Writer’s block can be a really difficult challenge. It can seem insurmountable. It’s a big pile of NO NO NO NO that keeps you from going anywhere. Except in many ways, writer’s block is something we have created ourselves. It’s a trick we play on ourselves to avoid the things that really scare us. Our fears of not being good enough. Our reluctance to face our emotions. The commitment it takes to be an artist. The idea that if we try our best at something we really want we may fail, and then lose our dreams. It’s scary. But lots of things are scary and sometimes all you need is to grit your teeth and make one small step to break through that block. Don’t give up… look for a different way through that block.
- Scrap it. Go back before you got stuck and start from there. Maybe there was something about your project that made you subconsciously resist moving forward down the wrong path.
- Doodle. Try a low stakes, low brain power creative output. Turn your brain off. Let your hands work.
- Take baby steps. Break it down into smaller pieces. Get through one scene. One paragraph. One sentence.
- Set a timer for 15 minutes and commit to working that whole time, even if you don’t think it will be good. Don’t stop. If you want to keep working after the timer rings, go for it.
- Ask someone for ideas on how to break through. Ask anyone. You may be surprised. I once asked my 9 year old son how I should get my characters out of a sticky situation, and he broke it down in such a way and came up with such solutions that I was no longer stuck and could move on to the next scene.
- Cry. Let your frustration out. It’s okay. Or hit a punching bag. Scream nice and long. Sometimes we repress our emotions to the point that we freeze up. Let it out. Release, in whatever way that works for you. And then return to your work.
- Do a photo essay. Sometimes, moving into a different medium can help the creative juices flow. Try snapping photographs that remind you of your project, characters, themes, setting. Keep your brain in your story while exercising your creativity in a new way.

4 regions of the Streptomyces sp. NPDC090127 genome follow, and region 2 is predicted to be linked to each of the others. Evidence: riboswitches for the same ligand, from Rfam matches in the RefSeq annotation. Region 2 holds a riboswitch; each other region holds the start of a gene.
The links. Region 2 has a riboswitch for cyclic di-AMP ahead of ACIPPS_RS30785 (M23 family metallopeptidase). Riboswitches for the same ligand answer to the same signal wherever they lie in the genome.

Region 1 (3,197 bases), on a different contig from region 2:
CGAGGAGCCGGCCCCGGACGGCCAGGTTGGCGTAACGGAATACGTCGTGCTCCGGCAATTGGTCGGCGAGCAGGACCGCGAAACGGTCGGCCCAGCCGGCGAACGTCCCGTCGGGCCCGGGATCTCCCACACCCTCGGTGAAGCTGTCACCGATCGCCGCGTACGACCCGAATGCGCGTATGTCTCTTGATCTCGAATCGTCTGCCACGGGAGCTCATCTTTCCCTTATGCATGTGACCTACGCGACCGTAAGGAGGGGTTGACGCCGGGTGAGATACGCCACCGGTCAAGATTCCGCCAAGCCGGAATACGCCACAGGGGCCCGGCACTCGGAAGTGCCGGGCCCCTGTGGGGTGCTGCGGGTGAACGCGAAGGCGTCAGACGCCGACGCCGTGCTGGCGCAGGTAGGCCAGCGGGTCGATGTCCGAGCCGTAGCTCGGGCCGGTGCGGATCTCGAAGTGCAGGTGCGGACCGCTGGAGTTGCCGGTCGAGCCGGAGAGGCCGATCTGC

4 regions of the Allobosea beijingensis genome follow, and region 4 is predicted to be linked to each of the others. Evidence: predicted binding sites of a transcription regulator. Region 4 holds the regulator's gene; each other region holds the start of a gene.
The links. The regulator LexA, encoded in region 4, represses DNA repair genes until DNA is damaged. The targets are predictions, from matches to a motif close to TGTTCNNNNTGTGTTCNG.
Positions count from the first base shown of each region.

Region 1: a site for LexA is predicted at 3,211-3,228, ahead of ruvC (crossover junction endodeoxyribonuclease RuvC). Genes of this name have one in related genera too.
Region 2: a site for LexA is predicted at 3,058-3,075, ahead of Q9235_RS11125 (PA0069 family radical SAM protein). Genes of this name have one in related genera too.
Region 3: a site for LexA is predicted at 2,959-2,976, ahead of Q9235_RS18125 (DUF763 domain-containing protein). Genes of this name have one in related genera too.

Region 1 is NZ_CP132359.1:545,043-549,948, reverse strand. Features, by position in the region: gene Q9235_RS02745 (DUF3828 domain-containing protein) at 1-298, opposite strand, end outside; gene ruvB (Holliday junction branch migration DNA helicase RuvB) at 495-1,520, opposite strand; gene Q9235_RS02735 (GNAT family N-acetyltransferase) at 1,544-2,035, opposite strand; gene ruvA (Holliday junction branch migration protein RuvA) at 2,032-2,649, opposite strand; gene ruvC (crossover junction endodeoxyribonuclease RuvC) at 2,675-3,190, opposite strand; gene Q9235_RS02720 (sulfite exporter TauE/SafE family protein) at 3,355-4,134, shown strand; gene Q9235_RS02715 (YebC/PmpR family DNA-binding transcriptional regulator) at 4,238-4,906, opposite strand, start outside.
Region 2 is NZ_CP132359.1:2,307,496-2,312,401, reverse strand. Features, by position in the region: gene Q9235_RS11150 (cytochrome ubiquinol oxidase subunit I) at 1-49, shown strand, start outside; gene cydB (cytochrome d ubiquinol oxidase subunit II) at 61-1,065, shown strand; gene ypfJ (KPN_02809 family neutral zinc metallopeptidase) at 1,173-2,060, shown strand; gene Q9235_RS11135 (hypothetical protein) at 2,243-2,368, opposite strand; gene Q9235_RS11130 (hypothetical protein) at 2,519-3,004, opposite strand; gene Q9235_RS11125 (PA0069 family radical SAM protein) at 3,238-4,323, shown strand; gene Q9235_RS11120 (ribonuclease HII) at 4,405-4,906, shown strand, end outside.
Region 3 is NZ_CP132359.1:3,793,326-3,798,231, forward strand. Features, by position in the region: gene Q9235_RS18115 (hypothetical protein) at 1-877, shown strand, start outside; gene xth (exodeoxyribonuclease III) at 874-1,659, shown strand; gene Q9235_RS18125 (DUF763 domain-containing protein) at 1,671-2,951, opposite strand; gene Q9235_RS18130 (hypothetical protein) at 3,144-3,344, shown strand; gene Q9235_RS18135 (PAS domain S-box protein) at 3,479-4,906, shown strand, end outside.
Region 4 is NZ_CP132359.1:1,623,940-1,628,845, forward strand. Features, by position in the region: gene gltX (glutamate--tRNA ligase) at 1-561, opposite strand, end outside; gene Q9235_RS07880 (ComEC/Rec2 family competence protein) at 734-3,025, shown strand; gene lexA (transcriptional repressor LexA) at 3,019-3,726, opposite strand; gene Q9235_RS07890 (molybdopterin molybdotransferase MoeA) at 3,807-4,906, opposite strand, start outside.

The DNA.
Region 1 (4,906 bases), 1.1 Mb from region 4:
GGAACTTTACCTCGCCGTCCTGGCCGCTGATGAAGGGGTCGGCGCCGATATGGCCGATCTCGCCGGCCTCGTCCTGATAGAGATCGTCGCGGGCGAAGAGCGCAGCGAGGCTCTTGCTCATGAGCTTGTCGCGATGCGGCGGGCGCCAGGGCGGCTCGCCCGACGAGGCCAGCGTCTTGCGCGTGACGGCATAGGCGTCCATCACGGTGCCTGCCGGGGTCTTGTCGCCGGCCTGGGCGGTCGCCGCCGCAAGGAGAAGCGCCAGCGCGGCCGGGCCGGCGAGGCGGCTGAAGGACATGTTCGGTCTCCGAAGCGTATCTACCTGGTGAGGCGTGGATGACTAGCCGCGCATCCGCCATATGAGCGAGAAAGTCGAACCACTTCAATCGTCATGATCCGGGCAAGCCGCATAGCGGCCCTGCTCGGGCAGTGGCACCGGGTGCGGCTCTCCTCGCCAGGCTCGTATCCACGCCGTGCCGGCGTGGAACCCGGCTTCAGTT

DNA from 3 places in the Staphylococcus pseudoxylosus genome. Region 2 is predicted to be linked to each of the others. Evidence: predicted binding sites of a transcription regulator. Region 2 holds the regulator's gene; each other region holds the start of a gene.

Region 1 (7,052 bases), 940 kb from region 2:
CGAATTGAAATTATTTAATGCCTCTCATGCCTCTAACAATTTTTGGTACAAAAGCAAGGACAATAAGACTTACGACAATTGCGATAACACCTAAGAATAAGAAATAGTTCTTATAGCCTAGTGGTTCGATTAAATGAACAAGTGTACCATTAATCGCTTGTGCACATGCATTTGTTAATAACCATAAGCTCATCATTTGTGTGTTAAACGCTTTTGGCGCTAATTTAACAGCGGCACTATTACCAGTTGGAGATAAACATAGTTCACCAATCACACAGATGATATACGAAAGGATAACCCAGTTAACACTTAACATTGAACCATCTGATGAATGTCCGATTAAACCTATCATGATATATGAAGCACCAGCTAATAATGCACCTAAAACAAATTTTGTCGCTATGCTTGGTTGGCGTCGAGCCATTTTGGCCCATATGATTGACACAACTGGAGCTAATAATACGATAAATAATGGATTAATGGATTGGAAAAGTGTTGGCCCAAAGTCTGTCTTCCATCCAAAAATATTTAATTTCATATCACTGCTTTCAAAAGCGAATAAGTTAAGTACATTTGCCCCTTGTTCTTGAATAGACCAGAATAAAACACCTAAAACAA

- Read your project over again. Or your notes. Go back to when your inspiration was fresh and revisit it. Keep a notepad handy and keep track of your ideas as they come.
- Interview a character. Sometimes, we freeze up because we are not completely clear on the truth of what we are writing about. Ask the characters questions, and then imagine how they would respond. Putting yourself in the place of characters, especially secondary characters can lead to surprising revelations and break through that block.
- Switch it up. Change the POV, or the setting, night to day, male to female. Write in letter format or toss in some newspaper articles about what is happening in your story.
- Explore the past of your story. Write the history of a character, how they came to be. Where their people came from. A defining struggle in their life. The insight this provides could a complexity to your story you never imagined, even if it never gets into the story proper.
- Take on writing challenges. Use prompts. Exercise your skill and look for creative ways to incorporate new ideas into your work.
- Write a two minute poem. Loosen up the flow of words and creativity by letting go of prose. Trick your block by taking it out of the project that has you stumped.
- Dance. Or shower. Or go for a run. Meditate. Do something physical. Stop trying to push through and instead live in your body for a bit. Come back later. But do come back.
- Write your story in the style of your favorite author. How would Shakespeare handle your characters? How would Jane Austen wrangle your plot? What would Stephen King do with your antagonist? You don’t have to use any of this in your project, but what if you found something you would like to use?
The point is, if you want to write, you have to write. And to get through the resistance to writing, the fear, the confusion, the insecurity, and/or the blank page, you just have to write. So take a detour around your block. Find another way through. Switch the game and you find all of a sudden that perhaps the game is not quite as intimidating as you thought it was.